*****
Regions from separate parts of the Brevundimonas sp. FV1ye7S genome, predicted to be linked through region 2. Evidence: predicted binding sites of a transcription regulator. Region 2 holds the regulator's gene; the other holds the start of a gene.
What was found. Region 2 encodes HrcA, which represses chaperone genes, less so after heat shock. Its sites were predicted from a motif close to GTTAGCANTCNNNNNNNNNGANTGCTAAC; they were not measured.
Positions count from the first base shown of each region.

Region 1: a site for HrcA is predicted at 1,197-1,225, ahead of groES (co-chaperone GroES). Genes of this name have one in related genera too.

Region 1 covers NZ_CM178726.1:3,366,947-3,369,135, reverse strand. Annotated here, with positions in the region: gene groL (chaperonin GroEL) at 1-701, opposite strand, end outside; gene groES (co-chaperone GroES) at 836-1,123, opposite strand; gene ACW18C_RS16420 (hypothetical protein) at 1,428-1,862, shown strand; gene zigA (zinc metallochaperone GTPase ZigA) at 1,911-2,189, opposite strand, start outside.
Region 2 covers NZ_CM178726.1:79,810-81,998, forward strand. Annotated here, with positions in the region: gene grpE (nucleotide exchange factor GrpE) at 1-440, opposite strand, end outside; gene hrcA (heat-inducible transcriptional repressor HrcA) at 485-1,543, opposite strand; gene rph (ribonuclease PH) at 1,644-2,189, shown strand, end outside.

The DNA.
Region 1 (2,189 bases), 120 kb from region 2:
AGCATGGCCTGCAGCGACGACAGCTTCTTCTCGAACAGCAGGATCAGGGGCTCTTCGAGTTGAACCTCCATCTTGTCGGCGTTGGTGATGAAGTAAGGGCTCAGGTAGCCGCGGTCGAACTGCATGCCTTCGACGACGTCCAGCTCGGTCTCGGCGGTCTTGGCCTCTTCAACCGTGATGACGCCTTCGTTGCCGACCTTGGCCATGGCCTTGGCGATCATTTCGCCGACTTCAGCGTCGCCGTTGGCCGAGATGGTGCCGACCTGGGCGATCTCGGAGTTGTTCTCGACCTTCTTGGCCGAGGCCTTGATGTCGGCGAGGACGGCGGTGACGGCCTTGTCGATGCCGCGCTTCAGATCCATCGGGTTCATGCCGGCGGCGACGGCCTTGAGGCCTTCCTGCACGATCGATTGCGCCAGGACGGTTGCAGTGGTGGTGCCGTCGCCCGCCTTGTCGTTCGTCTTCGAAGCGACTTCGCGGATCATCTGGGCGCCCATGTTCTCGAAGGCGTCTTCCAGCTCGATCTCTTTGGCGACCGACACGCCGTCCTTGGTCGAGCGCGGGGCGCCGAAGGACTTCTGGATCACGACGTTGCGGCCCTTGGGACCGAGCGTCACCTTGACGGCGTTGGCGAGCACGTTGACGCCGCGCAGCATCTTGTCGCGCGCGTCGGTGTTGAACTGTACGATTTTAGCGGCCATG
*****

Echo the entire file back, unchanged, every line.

Regions from separate parts of the Brevundimonas sp. FV1ye7S genome, predicted to be linked through region 2. Evidence: predicted binding sites of a transcription regulator. Region 2 holds the regulator's gene; the other holds the start of a gene.
What was found. Region 2 encodes HrcA, which represses chaperone genes, less so after heat shock. Its sites were predicted from a motif close to GTTAGCANTCNNNNNNNNNGANTGCTAAC; they were not measured.
Positions count from the first base shown of each region.

Region 1: a site for HrcA is predicted at 1,197-1,225, ahead of groES (co-chaperone GroES). Genes of this name have one in related genera too.

Region 1 covers NZ_CM178726.1:3,366,947-3,369,135, reverse strand. Annotated here, with positions in the region: gene groL (chaperonin GroEL) at 1-701, opposite strand, end outside; gene groES (co-chaperone GroES) at 836-1,123, opposite strand; gene ACW18C_RS16420 (hypothetical protein) at 1,428-1,862, shown strand; gene zigA (zinc metallochaperone GTPase ZigA) at 1,911-2,189, opposite strand, start outside.
Region 2 covers NZ_CM178726.1:79,810-81,998, forward strand. Annotated here, with positions in the region: gene grpE (nucleotide exchange factor GrpE) at 1-440, opposite strand, end outside; gene hrcA (heat-inducible transcriptional repressor HrcA) at 485-1,543, opposite strand; gene rph (ribonuclease PH) at 1,644-2,189, shown strand, end outside.

The DNA.
Region 1 (2,189 bases), 120 kb from region 2:
AGCATGGCCTGCAGCGACGACAGCTTCTTCTCGAACAGCAGGATCAGGGGCTCTTCGAGTTGAACCTCCATCTTGTCGGCGTTGGTGATGAAGTAAGGGCTCAGGTAGCCGCGGTCGAACTGCATGCCTTCGACGACGTCCAGCTCGGTCTCGGCGGTCTTGGCCTCTTCAACCGTGATGACGCCTTCGTTGCCGACCTTGGCCATGGCCTTGGCGATCATTTCGCCGACTTCAGCGTCGCCGTTGGCCGAGATGGTGCCGACCTGGGCGATCTCGGAGTTGTTCTCGACCTTCTTGGCCGAGGCCTTGATGTCGGCGAGGACGGCGGTGACGGCCTTGTCGATGCCGCGCTTCAGATCCATCGGGTTCATGCCGGCGGCGACGGCCTTGAGGCCTTCCTGCACGATCGATTGCGCCAGGACGGTTGCAGTGGTGGTGCCGTCGCCCGCCTTGTCGTTCGTCTTCGAAGCGACTTCGCGGATCATCTGGGCGCCCATGTTCTCGAAGGCGTCTTCCAGCTCGATCTCTTTGGCGACCGACACGCCGTCCTTGGTCGAGCGCGGGGCGCCGAAGGACTTCTGGATCACGACGTTGCGGCCCTTGGGACCGAGCGTCACCTTGACGGCGTTGGCGAGCACGTTGACGCCGCGCAGCATCTTGTCGCGCGCGTCGGTGTTGAACTGTACGATTTTAGCGGCCATG